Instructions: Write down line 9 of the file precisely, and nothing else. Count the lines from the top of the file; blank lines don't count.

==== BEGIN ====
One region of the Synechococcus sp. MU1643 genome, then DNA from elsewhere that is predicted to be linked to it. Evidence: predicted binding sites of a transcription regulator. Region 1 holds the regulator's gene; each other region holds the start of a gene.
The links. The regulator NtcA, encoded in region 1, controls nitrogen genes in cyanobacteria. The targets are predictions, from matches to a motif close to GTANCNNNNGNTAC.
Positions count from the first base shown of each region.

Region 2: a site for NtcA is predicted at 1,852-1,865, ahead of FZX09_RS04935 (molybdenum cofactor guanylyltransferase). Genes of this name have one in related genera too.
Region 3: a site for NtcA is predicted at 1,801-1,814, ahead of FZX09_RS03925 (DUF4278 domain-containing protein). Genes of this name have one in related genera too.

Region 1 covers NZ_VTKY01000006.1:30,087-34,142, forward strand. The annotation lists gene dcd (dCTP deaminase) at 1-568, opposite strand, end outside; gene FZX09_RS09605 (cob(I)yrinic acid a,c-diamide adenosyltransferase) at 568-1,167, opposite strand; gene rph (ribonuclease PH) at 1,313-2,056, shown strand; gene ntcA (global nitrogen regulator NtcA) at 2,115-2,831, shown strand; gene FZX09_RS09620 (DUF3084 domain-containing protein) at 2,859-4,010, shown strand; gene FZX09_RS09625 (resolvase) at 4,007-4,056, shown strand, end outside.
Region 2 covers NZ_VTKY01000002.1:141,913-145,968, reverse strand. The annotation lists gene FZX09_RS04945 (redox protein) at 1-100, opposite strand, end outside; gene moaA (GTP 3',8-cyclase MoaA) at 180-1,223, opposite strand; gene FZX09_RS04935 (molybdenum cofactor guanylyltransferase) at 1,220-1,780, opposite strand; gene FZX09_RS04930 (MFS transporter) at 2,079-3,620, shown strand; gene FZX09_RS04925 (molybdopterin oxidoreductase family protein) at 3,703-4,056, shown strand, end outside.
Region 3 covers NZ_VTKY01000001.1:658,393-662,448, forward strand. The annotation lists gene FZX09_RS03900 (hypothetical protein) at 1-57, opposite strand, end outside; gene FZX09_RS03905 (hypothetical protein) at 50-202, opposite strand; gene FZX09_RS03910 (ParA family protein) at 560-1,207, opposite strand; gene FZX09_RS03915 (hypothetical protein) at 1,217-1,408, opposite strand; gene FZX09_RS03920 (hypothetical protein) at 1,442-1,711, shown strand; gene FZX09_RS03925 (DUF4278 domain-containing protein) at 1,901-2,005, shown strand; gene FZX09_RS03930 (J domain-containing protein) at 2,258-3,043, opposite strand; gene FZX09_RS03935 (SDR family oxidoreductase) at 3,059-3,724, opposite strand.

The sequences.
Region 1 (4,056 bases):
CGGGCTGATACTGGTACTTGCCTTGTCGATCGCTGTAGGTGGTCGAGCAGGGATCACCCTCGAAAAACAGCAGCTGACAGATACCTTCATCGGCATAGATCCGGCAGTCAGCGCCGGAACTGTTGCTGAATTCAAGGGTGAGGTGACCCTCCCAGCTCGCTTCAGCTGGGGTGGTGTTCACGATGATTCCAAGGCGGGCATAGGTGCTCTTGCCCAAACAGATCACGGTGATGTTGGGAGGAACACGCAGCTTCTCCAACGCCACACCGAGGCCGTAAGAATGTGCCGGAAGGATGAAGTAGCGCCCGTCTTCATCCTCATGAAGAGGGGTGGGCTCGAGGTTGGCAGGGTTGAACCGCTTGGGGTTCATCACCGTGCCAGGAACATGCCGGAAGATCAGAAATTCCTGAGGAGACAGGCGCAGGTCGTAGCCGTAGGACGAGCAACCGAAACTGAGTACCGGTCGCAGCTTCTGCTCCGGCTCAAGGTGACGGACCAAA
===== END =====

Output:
The sequences.